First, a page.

Radio Waves: Stories Making Waves in the World of Radio
Because I keep my ear to the waves, as well as receive many tips from others who do the same, I find myself privy to radio-related stories that might interest SWLing Post readers. To that end: Welcome to the SWLing Post’s Radio Waves, a collection of links to interesting stories making waves in the world of radio. Enjoy!
Many thanks to SWLing Post contributors Paul, Dave Zantow, Mark Fahey, Jerome van der Linden, and Phil Brennan for the following tips:
A former Chinese soldier turned artist explains how a song on Radio Australia changed his life (ABC)
It was 1979 and Jian Guo was stationed at a military camp in Yunnan, a province in south-western China bordering Vietnam, when he listened to Radio Australia for the first time.
The then-17-year-old was patrolling the base one night when he saw a group of fellow People’s Liberation Army (PLA) soldiers tuning radio equipment on the back of a truck.
He initially thought they were intercepting enemy signals, but, as he got closer, he realised they were listening to a radio broadcast.
It was the ABC’s international broadcasting service, which was considered an “enemy channel” at the time.
“The so-called ‘enemy channels’ included almost every station outside mainland China,” Guo told the ABC.
“The biggest ones were the VOA [Voice of America] from the US, Voice of Free China from Taiwan, and Radio Australia.”
Guo had joined the PLA in 1979 during the peak of the Sino-Vietnamese War but, thanks to his talent in the arts, he was chosen to be a secretary of his company, so he could avoid fighting on the battlefield.
Apart from painting propaganda materials, he also looked after weapons and communication equipment like the radios, which was an extraordinary privilege.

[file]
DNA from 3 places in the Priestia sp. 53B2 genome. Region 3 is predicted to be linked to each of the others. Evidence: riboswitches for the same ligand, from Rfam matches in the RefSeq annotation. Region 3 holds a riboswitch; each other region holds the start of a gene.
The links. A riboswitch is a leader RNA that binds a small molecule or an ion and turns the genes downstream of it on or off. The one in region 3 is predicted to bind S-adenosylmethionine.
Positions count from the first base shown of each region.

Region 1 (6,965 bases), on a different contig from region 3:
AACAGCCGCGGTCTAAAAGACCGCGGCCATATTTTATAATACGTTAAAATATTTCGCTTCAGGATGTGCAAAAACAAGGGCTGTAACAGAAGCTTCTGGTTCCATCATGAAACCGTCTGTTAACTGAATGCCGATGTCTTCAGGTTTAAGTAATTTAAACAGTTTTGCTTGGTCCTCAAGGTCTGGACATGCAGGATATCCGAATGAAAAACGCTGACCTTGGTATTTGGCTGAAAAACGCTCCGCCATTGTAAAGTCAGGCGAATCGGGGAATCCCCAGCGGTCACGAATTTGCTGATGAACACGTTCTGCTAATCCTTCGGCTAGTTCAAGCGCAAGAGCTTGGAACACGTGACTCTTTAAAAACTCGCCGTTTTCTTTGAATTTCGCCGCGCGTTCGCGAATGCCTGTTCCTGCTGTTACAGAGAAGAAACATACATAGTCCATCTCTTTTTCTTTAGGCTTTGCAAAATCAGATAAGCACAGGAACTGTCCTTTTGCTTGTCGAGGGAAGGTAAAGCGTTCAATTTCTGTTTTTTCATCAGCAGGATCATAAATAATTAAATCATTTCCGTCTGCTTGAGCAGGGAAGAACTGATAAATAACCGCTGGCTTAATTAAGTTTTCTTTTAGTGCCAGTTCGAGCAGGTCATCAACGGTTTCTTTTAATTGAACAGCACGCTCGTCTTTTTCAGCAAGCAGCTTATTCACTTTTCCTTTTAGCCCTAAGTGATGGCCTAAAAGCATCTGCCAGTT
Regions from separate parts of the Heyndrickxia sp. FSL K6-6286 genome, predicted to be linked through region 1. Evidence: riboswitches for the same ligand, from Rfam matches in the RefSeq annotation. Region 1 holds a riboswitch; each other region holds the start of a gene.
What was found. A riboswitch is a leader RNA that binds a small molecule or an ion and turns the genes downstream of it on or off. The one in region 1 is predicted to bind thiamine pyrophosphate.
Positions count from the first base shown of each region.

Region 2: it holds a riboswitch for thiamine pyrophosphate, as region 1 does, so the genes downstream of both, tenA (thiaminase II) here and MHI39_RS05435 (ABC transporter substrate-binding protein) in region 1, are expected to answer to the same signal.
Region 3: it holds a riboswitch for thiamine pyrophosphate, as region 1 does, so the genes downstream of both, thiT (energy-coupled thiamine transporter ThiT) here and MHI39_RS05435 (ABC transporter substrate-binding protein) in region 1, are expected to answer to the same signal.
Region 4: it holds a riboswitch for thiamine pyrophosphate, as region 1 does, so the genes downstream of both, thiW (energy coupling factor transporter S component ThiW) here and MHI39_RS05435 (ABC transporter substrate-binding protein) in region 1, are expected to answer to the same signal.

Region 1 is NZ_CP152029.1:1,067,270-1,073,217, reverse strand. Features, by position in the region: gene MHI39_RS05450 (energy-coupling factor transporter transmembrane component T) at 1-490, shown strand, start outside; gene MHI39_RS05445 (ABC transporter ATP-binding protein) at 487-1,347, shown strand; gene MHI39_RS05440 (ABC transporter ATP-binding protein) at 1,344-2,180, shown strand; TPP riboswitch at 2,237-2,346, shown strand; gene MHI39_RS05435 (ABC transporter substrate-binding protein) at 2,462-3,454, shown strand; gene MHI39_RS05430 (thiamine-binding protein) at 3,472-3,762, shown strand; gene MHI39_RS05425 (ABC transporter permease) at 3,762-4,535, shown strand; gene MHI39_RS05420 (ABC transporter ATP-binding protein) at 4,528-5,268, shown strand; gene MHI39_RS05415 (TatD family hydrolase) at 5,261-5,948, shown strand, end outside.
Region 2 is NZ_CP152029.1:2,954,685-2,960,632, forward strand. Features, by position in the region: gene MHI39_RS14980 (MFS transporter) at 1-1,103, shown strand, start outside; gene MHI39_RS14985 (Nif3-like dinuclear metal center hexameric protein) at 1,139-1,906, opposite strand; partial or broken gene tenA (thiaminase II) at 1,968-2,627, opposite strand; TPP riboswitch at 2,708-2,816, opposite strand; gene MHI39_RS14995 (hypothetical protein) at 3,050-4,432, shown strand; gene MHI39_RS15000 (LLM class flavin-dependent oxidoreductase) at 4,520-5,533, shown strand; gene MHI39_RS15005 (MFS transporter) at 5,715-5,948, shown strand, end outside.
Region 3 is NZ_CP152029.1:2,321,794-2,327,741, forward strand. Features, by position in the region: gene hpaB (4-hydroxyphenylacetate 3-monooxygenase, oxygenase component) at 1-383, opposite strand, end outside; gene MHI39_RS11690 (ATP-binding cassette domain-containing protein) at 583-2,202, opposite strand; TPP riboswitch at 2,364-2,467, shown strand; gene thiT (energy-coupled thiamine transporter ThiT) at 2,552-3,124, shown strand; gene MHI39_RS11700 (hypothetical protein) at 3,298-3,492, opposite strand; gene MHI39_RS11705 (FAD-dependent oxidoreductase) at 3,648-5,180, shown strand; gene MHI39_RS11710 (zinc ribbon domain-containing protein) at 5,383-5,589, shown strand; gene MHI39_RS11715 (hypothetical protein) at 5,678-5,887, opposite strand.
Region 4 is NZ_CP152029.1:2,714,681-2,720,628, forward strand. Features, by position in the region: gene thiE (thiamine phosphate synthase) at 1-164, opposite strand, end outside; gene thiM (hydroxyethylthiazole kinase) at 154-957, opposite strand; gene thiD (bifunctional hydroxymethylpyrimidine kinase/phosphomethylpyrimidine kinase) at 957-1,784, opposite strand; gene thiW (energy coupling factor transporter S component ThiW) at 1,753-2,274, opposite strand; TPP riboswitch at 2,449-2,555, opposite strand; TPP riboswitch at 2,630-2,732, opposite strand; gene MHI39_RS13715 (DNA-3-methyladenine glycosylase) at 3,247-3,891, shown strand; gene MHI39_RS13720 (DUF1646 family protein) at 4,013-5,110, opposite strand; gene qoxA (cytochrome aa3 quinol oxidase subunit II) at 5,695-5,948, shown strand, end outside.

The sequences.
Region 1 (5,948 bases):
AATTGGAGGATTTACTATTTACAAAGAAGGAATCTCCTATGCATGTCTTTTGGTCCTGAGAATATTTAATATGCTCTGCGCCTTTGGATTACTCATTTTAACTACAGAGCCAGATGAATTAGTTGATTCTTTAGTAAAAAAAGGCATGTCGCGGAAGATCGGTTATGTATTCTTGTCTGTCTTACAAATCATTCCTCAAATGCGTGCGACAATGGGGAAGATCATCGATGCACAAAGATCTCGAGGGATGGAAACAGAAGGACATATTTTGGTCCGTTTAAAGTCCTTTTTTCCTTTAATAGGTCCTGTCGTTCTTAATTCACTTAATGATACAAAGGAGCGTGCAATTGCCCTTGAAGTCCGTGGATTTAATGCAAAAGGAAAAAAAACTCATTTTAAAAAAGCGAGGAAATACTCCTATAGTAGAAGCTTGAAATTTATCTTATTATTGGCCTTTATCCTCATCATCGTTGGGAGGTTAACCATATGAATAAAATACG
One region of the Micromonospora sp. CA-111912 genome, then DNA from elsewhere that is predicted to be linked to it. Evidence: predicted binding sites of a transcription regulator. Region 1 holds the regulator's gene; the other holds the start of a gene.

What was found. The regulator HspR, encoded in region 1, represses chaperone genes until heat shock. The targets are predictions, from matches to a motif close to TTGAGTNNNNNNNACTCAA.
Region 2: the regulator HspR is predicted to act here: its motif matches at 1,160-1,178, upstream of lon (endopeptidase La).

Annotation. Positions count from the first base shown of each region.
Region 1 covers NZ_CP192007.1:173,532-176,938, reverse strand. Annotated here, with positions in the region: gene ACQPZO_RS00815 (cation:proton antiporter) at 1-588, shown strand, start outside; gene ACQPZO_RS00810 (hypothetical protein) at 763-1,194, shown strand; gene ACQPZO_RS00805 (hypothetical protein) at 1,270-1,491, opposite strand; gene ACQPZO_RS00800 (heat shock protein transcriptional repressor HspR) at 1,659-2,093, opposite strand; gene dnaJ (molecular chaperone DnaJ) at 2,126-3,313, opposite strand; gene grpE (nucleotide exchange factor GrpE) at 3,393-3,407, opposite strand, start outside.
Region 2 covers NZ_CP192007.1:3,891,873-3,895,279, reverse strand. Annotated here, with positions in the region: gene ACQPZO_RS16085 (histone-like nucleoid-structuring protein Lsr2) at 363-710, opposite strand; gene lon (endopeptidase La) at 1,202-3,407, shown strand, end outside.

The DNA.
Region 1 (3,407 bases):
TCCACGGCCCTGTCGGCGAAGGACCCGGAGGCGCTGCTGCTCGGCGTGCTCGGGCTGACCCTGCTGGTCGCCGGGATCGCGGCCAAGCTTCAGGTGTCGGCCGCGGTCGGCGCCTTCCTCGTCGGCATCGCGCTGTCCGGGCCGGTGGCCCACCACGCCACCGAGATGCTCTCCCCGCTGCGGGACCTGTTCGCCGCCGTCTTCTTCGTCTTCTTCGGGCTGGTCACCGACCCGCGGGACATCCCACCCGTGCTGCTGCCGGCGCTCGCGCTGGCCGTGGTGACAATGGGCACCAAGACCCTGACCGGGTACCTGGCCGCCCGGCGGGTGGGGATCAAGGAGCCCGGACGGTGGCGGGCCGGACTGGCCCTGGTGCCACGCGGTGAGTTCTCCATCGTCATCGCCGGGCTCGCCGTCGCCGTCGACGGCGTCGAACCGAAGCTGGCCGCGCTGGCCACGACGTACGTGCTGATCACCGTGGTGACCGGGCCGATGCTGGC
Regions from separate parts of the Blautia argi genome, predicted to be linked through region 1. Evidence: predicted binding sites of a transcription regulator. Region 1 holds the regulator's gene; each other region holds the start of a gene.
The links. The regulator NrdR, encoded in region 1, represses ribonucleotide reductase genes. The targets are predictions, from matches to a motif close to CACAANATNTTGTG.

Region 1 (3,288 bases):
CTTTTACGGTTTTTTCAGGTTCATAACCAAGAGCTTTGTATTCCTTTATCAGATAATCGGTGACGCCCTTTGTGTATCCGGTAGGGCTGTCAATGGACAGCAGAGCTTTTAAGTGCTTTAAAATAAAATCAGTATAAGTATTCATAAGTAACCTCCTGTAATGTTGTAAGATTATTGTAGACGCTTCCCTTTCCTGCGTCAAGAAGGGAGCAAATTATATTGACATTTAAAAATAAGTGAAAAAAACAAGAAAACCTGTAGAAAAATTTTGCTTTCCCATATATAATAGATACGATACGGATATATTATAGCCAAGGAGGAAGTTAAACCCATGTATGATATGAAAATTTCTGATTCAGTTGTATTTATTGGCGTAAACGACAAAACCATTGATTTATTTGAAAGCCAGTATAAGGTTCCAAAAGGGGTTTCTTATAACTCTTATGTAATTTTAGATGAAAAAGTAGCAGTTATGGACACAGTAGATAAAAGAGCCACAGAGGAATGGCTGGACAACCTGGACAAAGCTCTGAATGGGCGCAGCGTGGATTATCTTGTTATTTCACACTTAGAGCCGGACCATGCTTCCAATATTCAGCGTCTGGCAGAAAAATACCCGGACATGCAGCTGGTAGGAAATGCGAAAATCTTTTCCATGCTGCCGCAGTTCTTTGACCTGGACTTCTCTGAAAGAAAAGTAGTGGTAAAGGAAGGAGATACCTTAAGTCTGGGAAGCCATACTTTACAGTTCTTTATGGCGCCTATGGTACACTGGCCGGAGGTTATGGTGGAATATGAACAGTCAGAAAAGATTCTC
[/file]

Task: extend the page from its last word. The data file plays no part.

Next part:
He was not supposed to use the equipment he maintained, and was fearful of breaking the rules, but after seeing his comrades listening to the Australian broadcast the curiosity grew inside him.
One night, alone in his room, he turned on a radio.
It took a while for him to find the right frequency, because of the interference put out by China, but then suddenly he was listening to Radio Australia and the song that would change his life.
“It was broadcasting The Moon Represents My Heart by Teresa Teng,” Guo said.
“That was the first time I knew such music existed in the world.” [Continue reading…]
Kia ora koutou k?toa. Thank you to RNZ and National Library for organising this celebration of the start of radio in New Zealand, 100 years ago tonight.
Tonight is something of a game of two halves: first I will talk about the first broadcast of voice and music by radio and the start of radio broadcasting in this country – and then I’m also going speak about a research project I am working on, radio recordings made of New Zealand’s forces overseas during World War II.
I have always been a huge fan of radio, ever since childhood listening to the Weekend children’s request sessions, and then as a teenager, eating my breakfast with Morning Report coming out of the family transistor beside me. As a radio journalist I became one of those voices and worked for RNZ and Deutsche Welle in Germany, where I experienced the power of voices coming out of the air from the other side of the world. And as a sound archivist working with the Radio New Zealand archives, I learnt that that power of the voice doesn’t diminish with time – listening to a voice from 80 years ago can transport you not just through space but also time. Sound to me, has a power that in many ways seems different to that of visual images. Continue reading